Dozens of homeless Palestinians led by gunmen occupied a government office in this Gaza refugee camp Thursday, forcing officials to leave and lashing out at the Palestinian Authority (search).

The demonstration came just after Israeli troops raided the camp, destroying buildings as they searched for arms-smuggling tunnels and weapons.

The four-hour standoff, which ended after Yasser Arafat (search ) intervened, was the latest blow to the Palestinian leader's prestige and part of the growing chaos in Gaza ahead of Israel's planned withdrawal from the territory next year.

Prime Minister Ariel Sharon (search ) says continued Israeli control of Gaza, where 8,000 Jewish settlers live among 1.3 million Palestinians, is unsustainable. Israel captured Gaza in the 1967 Mideast war.

Also, Vice Premier Ehud Olmert said Israel would have to remove more than the four West Bank settlements listed for evacuation under Sharon's "unilateral disengagement" plan.

It was one of the clearest indications yet from an Israeli leader that the disengagement might be only the first phase of an eventual Israeli pullback from most of the West Bank to make room for a Palestinian state.

Olmert said the additional settlements would have to go because of international pressure and to preserve Israel's Jewish identity. He did not say how many settlements would be removed or when they would be removed.

Sharon has said one goal of his plan is to solidify Israel's grip on main West Bank settlement blocs, most of them in the Jerusalem area, implying that settlements outside those blocs are expendable.

Speaking at a party meeting Thursday, Sharon said Israel must carry out the disengagement "to ensure that Israel will not be isolated in the world."

Since Sharon announced the withdrawal plan earlier this year, unrest has surged in Gaza as rival Palestinian factions maneuver for power.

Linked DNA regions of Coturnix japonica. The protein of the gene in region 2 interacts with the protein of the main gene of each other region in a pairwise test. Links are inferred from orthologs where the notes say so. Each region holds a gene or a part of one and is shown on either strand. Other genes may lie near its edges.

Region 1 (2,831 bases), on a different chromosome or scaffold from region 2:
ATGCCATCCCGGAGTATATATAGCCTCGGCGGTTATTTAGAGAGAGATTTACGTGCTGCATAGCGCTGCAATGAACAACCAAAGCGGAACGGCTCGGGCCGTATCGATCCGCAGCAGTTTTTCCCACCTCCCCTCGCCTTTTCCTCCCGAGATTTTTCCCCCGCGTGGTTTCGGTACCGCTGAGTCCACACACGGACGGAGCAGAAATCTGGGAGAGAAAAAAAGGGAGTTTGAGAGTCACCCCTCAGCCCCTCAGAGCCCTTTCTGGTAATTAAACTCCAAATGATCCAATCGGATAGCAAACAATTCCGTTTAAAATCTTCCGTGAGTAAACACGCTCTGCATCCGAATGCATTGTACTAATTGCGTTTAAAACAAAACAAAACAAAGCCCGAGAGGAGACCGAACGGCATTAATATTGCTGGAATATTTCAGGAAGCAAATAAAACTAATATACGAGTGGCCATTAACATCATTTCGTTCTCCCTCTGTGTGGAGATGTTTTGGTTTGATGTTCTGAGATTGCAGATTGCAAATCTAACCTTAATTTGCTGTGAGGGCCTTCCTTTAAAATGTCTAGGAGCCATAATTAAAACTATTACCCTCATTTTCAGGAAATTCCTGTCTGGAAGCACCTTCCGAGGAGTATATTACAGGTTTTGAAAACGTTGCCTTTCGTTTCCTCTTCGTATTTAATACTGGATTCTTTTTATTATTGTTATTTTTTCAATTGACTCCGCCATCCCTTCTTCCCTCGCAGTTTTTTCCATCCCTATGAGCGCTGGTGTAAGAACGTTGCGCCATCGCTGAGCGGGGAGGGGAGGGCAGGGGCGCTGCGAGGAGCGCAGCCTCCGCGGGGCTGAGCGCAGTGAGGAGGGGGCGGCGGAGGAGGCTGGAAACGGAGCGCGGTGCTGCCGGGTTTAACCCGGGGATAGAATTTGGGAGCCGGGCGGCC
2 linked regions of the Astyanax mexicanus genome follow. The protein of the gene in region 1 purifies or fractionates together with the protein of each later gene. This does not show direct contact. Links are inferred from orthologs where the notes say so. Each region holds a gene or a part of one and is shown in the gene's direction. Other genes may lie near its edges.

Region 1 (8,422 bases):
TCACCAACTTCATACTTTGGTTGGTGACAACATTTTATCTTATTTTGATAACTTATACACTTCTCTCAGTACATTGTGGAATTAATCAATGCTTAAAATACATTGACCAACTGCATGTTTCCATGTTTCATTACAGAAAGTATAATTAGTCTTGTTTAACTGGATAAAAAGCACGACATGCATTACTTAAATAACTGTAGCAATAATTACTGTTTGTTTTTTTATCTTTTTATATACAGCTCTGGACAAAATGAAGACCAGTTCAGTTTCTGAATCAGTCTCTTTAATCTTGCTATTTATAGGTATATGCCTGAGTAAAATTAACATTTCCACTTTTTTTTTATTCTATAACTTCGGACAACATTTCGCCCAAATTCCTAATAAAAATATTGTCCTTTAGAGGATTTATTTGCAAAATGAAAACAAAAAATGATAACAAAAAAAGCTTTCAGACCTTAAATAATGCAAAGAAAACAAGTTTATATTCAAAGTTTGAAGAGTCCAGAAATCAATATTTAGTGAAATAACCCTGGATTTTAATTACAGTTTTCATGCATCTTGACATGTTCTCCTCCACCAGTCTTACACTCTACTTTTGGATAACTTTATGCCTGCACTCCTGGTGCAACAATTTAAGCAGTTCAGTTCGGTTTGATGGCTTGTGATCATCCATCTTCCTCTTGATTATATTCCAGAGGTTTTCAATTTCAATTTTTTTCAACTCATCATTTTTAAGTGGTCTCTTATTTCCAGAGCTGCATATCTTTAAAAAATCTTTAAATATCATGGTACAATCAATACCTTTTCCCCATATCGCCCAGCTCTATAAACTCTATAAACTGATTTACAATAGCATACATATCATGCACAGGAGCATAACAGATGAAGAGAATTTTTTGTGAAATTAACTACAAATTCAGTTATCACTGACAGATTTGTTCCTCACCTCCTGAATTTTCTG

Palestinian security forces, weakened from four years of conflict with Israel, are largely ineffective. Violent gangs operate with impunity, and militant groups accuse Palestinian leaders of corruption and ineffectiveness.

During Thursday's standoff, several dozen demonstrators, including about 10 gunmen, marched into the governor's office in the Rafah refugee camp and evicted local officials.

Some gunmen wore uniforms of the Al Aqsa Martyrs' Brigades (search ), a violent group with loose ties to Arafat's Fatah movement.

The demonstrators accused Palestinian officials of doing nothing to ease their plight after their homes were damaged or destroyed by Israeli troops.

"Our houses have been demolished, we have no homes, no beds, no clothes — and nobody from the Palestinian Authority comes to see us," said Yusef Shaat, one of the protesters.

Izzat Abu Al-Khair, director of the governor's office, said he reached a settlement with the protesters after Arafat authorized him to meet them. The protesters then left the building and the staff returned, he said.

Under the deal, the Palestinian Authority agreed to provide clothes and kitchen utensils to the displaced people, repair damaged homes and rent housing for those whose homes were destroyed, Abu Al-Khair said.

During four years of conflict, the army has razed hundreds of buildings in Rafah, which is on the Egyptian border, saying they are used for cover by militants and weapons smugglers. Israeli forces have found many weapons-smuggling tunnels originating under Rafah buildings.

Rafah residents said eight homes were destroyed in the latest army raid. An Israeli soldier was shot in the head and critically wounded by a Palestinian sniper during the Rafah operation, the army said.

Amira Ayyash, a 51-year-old mother of six children, said she fled to a relative's house overnight when she heard Israeli bulldozers near her home.

"Today we came to see what happened to our house, and we found it in rubble," she said as her children cried.

Meanwhile, a group of Palestinians sued two local cement companies Thursday, charging they have been supplying Israel with the material to build parts of its contentious West Bank separation barrier.

A Palestinian commission of inquiry last month found that the Al Tarifi and Barake companies had diverted thousands of tons of cement destined for Palestinian houses to Israel, most of it going to the barrier. Investigators said the firms had schemed to make quick money from Israeli contractors.